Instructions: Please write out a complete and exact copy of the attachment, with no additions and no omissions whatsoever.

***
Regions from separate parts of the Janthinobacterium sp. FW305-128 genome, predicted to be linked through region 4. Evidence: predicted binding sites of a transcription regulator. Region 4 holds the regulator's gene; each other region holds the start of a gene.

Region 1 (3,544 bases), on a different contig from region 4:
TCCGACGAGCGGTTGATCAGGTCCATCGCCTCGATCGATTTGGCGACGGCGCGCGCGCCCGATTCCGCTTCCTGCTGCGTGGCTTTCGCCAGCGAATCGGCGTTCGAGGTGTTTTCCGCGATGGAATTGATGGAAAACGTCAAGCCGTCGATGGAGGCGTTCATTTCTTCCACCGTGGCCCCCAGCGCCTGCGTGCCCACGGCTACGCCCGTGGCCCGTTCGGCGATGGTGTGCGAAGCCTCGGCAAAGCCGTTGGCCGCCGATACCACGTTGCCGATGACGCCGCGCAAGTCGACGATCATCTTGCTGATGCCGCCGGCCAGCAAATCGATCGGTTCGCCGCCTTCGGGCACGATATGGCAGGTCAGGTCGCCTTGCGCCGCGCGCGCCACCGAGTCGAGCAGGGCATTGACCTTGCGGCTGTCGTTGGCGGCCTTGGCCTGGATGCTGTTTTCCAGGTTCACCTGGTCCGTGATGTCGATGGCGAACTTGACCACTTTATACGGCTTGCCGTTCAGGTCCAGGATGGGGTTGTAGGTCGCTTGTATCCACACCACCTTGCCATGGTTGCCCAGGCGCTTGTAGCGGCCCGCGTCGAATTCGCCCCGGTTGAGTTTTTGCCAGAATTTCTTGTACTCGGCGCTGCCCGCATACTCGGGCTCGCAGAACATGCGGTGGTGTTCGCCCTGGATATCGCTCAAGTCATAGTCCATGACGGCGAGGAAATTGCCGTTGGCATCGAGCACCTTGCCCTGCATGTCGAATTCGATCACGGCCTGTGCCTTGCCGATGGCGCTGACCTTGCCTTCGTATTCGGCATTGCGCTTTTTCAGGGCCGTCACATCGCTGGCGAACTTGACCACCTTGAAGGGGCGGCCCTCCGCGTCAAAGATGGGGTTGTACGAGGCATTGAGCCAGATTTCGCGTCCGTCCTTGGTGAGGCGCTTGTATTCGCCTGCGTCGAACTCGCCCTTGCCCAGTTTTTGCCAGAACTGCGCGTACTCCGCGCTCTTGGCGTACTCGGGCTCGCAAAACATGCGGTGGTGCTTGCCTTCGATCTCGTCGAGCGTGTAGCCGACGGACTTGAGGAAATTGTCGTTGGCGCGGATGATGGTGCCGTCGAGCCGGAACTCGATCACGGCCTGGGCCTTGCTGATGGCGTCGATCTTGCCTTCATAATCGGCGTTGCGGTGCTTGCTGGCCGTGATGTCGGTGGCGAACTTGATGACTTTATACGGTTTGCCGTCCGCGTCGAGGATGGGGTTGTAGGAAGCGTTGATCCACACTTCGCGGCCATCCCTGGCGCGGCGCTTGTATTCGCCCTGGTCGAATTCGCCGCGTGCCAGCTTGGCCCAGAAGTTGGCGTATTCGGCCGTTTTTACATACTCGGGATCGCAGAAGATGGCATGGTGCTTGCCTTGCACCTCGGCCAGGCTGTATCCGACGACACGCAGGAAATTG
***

Regions from separate parts of the Janthinobacterium sp. FW305-128 genome, predicted to be linked through region 4. Evidence: predicted binding sites of a transcription regulator. Region 4 holds the regulator's gene; each other region holds the start of a gene.

Region 1 (3,544 bases), on a different contig from region 4:
TCCGACGAGCGGTTGATCAGGTCCATCGCCTCGATCGATTTGGCGACGGCGCGCGCGCCCGATTCCGCTTCCTGCTGCGTGGCTTTCGCCAGCGAATCGGCGTTCGAGGTGTTTTCCGCGATGGAATTGATGGAAAACGTCAAGCCGTCGATGGAGGCGTTCATTTCTTCCACCGTGGCCCCCAGCGCCTGCGTGCCCACGGCTACGCCCGTGGCCCGTTCGGCGATGGTGTGCGAAGCCTCGGCAAAGCCGTTGGCCGCCGATACCACGTTGCCGATGACGCCGCGCAAGTCGACGATCATCTTGCTGATGCCGCCGGCCAGCAAATCGATCGGTTCGCCGCCTTCGGGCACGATATGGCAGGTCAGGTCGCCTTGCGCCGCGCGCGCCACCGAGTCGAGCAGGGCATTGACCTTGCGGCTGTCGTTGGCGGCCTTGGCCTGGATGCTGTTTTCCAGGTTCACCTGGTCCGTGATGTCGATGGCGAACTTGACCACTTTATACGGCTTGCCGTTCAGGTCCAGGATGGGGTTGTAGGTCGCTTGTATCCACACCACCTTGCCATGGTTGCCCAGGCGCTTGTAGCGGCCCGCGTCGAATTCGCCCCGGTTGAGTTTTTGCCAGAATTTCTTGTACTCGGCGCTGCCCGCATACTCGGGCTCGCAGAACATGCGGTGGTGTTCGCCCTGGATATCGCTCAAGTCATAGTCCATGACGGCGAGGAAATTGCCGTTGGCATCGAGCACCTTGCCCTGCATGTCGAATTCGATCACGGCCTGTGCCTTGCCGATGGCGCTGACCTTGCCTTCGTATTCGGCATTGCGCTTTTTCAGGGCCGTCACATCGCTGGCGAACTTGACCACCTTGAAGGGGCGGCCCTCCGCGTCAAAGATGGGGTTGTACGAGGCATTGAGCCAGATTTCGCGTCCGTCCTTGGTGAGGCGCTTGTATTCGCCTGCGTCGAACTCGCCCTTGCCCAGTTTTTGCCAGAACTGCGCGTACTCCGCGCTCTTGGCGTACTCGGGCTCGCAAAACATGCGGTGGTGCTTGCCTTCGATCTCGTCGAGCGTGTAGCCGACGGACTTGAGGAAATTGTCGTTGGCGCGGATGATGGTGCCGTCGAGCCGGAACTCGATCACGGCCTGGGCCTTGCTGATGGCGTCGATCTTGCCTTCATAATCGGCGTTGCGGTGCTTGCTGGCCGTGATGTCGGTGGCGAACTTGATGACTTTATACGGTTTGCCGTCCGCGTCGAGGATGGGGTTGTAGGAAGCGTTGATCCACACTTCGCGGCCATCCCTGGCGCGGCGCTTGTATTCGCCCTGGTCGAATTCGCCGCGTGCCAGCTTGGCCCAGAAGTTGGCGTATTCGGCCGTTTTTACATACTCGGGATCGCAGAAGATGGCATGGTGCTTGCCTTGCACCTCGGCCAGGCTGTATCCGACGACACGCAGGAAATTG